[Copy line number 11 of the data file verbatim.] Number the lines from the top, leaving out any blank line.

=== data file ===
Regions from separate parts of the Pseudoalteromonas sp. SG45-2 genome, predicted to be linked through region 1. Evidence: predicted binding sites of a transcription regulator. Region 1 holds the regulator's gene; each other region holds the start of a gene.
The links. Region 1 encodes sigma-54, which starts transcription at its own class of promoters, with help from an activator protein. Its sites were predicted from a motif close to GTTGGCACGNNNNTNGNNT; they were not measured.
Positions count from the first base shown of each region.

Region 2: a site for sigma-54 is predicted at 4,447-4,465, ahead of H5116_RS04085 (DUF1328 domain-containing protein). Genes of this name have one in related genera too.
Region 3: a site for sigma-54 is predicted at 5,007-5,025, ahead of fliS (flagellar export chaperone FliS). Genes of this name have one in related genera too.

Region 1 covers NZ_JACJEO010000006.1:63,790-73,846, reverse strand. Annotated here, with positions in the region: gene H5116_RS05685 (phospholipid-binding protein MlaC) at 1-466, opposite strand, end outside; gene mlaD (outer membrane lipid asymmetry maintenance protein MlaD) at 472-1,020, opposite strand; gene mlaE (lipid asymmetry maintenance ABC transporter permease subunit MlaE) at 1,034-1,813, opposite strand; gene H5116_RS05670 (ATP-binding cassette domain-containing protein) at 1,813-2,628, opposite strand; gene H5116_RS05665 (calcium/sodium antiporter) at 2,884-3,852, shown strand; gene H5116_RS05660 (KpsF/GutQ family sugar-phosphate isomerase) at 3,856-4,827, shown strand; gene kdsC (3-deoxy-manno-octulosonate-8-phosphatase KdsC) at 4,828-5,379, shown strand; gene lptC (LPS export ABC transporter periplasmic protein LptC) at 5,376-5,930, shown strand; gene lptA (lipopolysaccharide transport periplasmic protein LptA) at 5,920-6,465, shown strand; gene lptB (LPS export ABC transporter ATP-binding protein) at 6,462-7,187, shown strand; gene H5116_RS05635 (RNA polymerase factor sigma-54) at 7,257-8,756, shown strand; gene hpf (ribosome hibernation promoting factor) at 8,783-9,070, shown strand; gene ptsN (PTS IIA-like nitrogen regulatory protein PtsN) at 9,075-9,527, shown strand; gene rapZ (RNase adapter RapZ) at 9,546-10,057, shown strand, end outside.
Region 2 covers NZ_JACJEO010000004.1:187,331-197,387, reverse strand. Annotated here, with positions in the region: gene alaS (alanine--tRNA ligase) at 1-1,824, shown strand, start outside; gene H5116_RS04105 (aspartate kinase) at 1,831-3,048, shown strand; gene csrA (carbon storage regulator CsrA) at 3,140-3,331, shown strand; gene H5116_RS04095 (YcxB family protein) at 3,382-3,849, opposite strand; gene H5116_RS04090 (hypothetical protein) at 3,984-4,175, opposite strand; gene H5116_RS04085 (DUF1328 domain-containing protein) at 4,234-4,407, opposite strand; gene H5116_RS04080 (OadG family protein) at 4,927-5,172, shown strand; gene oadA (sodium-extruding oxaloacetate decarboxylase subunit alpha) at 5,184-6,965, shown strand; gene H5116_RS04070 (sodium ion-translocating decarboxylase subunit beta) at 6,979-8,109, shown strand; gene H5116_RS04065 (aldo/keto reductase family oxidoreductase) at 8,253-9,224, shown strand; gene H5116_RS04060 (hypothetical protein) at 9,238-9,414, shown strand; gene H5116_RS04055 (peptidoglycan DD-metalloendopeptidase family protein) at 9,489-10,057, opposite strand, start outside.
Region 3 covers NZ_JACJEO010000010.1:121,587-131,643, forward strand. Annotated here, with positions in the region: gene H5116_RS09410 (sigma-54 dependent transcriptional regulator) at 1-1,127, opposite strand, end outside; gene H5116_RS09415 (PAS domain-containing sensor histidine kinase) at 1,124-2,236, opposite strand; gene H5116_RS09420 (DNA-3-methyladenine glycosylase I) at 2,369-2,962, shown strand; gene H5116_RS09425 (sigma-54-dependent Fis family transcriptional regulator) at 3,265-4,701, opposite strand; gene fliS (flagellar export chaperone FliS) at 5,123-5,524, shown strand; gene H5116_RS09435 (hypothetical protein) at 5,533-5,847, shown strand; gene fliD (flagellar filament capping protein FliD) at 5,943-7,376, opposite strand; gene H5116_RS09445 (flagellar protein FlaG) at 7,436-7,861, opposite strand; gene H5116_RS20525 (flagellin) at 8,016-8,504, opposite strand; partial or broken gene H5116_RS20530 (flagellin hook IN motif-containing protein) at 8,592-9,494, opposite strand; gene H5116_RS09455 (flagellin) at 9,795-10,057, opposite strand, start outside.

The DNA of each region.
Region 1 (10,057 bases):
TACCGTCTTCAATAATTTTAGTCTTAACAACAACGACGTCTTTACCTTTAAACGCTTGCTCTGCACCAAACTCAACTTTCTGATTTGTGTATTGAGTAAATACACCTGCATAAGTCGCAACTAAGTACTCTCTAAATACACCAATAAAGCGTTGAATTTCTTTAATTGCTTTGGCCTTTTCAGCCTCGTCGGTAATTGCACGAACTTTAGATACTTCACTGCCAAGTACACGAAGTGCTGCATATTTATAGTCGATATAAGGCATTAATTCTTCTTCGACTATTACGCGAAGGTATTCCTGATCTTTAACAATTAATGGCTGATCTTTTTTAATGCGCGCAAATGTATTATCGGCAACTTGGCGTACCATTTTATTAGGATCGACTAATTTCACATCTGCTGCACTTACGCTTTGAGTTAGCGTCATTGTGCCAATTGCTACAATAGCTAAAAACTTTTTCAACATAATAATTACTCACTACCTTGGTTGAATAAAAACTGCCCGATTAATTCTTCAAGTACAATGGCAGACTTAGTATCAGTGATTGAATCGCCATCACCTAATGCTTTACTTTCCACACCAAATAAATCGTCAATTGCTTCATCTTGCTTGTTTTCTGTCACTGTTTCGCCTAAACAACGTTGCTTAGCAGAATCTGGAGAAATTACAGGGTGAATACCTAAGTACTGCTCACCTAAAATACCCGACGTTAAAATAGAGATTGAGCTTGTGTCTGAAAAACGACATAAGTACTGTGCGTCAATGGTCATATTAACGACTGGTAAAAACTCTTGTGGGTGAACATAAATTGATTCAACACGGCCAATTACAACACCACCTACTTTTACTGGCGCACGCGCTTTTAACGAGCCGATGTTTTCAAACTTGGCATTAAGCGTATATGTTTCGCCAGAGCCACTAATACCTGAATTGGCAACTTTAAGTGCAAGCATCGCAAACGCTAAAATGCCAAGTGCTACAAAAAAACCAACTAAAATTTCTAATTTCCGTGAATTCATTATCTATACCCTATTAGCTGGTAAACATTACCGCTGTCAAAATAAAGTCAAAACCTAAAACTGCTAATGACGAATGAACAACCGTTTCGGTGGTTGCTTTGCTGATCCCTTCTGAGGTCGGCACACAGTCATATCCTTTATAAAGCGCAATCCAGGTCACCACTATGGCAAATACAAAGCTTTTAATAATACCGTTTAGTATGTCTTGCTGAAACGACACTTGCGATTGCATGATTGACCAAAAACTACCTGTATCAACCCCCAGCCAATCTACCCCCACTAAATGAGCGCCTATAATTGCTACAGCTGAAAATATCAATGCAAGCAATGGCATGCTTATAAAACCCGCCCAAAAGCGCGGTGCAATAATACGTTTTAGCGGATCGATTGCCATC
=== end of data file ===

TACCGTCTTCAATAATTTTAGTCTTAACAACAACGACGTCTTTACCTTTAAACGCTTGCTCTGCACCAAACTCAACTTTCTGATTTGTGTATTGAGTAAATACACCTGCATAAGTCGCAACTAAGTACTCTCTAAATACACCAATAAAGCGTTGAATTTCTTTAATTGCTTTGGCCTTTTCAGCCTCGTCGGTAATTGCACGAACTTTAGATACTTCACTGCCAAGTACACGAAGTGCTGCATATTTATAGTCGATATAAGGCATTAATTCTTCTTCGACTATTACGCGAAGGTATTCCTGATCTTTAACAATTAATGGCTGATCTTTTTTAATGCGCGCAAATGTATTATCGGCAACTTGGCGTACCATTTTATTAGGATCGACTAATTTCACATCTGCTGCACTTACGCTTTGAGTTAGCGTCATTGTGCCAATTGCTACAATAGCTAAAAACTTTTTCAACATAATAATTACTCACTACCTTGGTTGAATAAAAACTGCCCGATTAATTCTTCAAGTACAATGGCAGACTTAGTATCAGTGATTGAATCGCCATCACCTAATGCTTTACTTTCCACACCAAATAAATCGTCAATTGCTTCATCTTGCTTGTTTTCTGTCACTGTTTCGCCTAAACAACGTTGCTTAGCAGAATCTGGAGAAATTACAGGGTGAATACCTAAGTACTGCTCACCTAAAATACCCGACGTTAAAATAGAGATTGAGCTTGTGTCTGAAAAACGACATAAGTACTGTGCGTCAATGGTCATATTAACGACTGGTAAAAACTCTTGTGGGTGAACATAAATTGATTCAACACGGCCAATTACAACACCACCTACTTTTACTGGCGCACGCGCTTTTAACGAGCCGATGTTTTCAAACTTGGCATTAAGCGTATATGTTTCGCCAGAGCCACTAATACCTGAATTGGCAACTTTAAGTGCAAGCATCGCAAACGCTAAAATGCCAAGTGCTACAAAAAAACCAACTAAAATTTCTAATTTCCGTGAATTCATTATCTATACCCTATTAGCTGGTAAACATTACCGCTGTCAAAATAAAGTCAAAACCTAAAACTGCTAATGACGAATGAACAACCGTTTCGGTGGTTGCTTTGCTGATCCCTTCTGAGGTCGGCACACAGTCATATCCTTTATAAAGCGCAATCCAGGTCACCACTATGGCAAATACAAAGCTTTTAATAATACCGTTTAGTATGTCTTGCTGAAACGACACTTGCGATTGCATGATTGACCAAAAACTACCTGTATCAACCCCCAGCCAATCTACCCCCACTAAATGAGCGCCTATAATTGCTACAGCTGAAAATATCAATGCAAGCAATGGCATGCTTATAAAACCCGCCCAAAAGCGCGGTGCAATAATACGTTTTAGCGGATCGATTGCCATC